WASHINGTON (Reuters) - The National Transportation Safety Board said on Tuesday it was carrying out a detailed, microscopic investigation of a battery that caught fire on a Boeing Co (BA.N) 787 Dreamliner in Boston this month as the probe dragged into a fourth week.
All 50 Boeing Dreamliners remain grounded around the world, as the U.S., Japanese and French governments continue to investigate that fire and a separate battery-related incident that forced another 787 to make an emergency landing in Japan.
The NTSB said experts at the U.S. Naval Surface Warfare Center laboratories were looking at a second, undamaged lithium-ion battery pulled from the same Japan Airlines (9201.T) plane that caught fire in Boston for signs of in-service damage and manufacturing defects. Both batteries were built by GS Yuasa (6674.T), a Japanese company.
At the same time, Boeing was giving investigators relevant fleet information about its 787 airliners, which would help investigators understand the operating history of lithium-ion batteries on those airplanes, the NTSB said.
U.S., Japanese and French safety inspectors - aided by industry officials - have been trying to determine what caused the battery fire on the 787 in Boston and a separate smoke incident that forced the other 787 to make an emergency landing in Japan the following week.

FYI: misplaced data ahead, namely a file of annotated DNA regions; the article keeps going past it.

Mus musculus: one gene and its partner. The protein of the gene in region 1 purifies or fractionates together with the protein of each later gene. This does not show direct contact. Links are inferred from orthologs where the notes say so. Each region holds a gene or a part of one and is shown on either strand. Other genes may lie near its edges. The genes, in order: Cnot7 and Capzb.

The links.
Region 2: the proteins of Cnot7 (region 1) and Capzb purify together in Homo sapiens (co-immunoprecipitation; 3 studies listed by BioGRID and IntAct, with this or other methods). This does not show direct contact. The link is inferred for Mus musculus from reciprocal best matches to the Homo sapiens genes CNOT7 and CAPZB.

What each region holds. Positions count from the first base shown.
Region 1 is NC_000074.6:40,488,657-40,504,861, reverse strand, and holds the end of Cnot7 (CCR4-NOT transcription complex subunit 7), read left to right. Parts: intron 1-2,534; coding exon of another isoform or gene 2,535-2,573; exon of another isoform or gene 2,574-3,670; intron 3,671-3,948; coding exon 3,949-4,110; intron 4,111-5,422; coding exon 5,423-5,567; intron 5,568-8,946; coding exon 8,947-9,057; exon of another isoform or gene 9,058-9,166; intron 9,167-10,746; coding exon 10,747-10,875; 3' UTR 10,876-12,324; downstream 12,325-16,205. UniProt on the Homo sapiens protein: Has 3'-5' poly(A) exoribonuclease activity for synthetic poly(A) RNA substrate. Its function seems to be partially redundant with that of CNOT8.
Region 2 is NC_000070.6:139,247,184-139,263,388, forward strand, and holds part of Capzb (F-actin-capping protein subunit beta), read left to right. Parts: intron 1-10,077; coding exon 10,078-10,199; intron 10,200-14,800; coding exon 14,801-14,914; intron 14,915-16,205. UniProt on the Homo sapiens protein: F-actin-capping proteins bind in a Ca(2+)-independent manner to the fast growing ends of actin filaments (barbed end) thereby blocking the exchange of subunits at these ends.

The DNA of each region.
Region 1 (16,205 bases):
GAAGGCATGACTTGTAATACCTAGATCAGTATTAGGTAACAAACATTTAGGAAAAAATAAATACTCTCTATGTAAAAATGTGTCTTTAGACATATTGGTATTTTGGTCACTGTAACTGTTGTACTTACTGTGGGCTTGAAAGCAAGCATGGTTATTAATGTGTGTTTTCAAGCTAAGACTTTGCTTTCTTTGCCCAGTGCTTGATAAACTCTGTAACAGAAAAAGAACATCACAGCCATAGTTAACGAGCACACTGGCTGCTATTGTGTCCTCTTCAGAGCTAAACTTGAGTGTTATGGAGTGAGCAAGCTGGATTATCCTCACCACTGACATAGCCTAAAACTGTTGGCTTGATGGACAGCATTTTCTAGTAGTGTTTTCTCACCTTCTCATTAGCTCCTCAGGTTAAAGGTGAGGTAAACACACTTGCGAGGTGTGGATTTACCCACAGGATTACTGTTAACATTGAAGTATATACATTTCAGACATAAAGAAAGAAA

After weeks of investigative work in Japan and various sites in the United States, officials still do not have any answers, raising concerns that Boeing and the airlines that operate the world’s newest airliner will face a bigger-than-expected financial hit while it remains grounded.
The NTSB’s latest update on the 787 investigation came hours after U.S. Transportation Secretary Ray LaHood announced he planned to resign, marking the latest departure from President Barack Obama’s Cabinet.
Boeing’s shares closed 0.5 percent lower at $73.65 on the New York Stock Exchange on Tuesday. Investors are looking for news about how long the probe will take when Boeing reports its fourth quarter earnings on Wednesday.
A one-month delay in 787 deliveries could cost Boeing $1.2 billion in revenue this year, said Zafar Khan, an analyst at Society Generale. He has a “sell” rating on the stock.
Neither the NTSB, nor the Federal Aviation Administration, which is looking at a broader range of problems with the 787, have set timetables for completing their work.
On Tuesday, the NTSB said its work on the damaged battery from the Boston incident, part of an auxiliary power system, had transitioned from macroscopic to microscopic examinations and also included chemical and elemental analysis of the areas of internal short circuiting and thermal damage.
The undamaged battery being examined by U.S. Navy experts provides backup power for important flight controls on the 787. They are using mechanical and electrical tests to determine the performance of the battery, and to find signs of any degradation in expected performance, the NTSB said.
Other investigators were looking at data from the two digital flight data recorders on the aircraft for any further clues about the performance of the battery and the operation of the charging system, which was built by Securaplane, a unit of Britain’s Meggitt Plc (MGGT.L).
Investigations are also continuing in Seattle, where Boeing builds the planes, and in Japan.
Reporting By Andrea Shalal-Esa; Editing by Leslie Gevirtz and Tim Dobbyn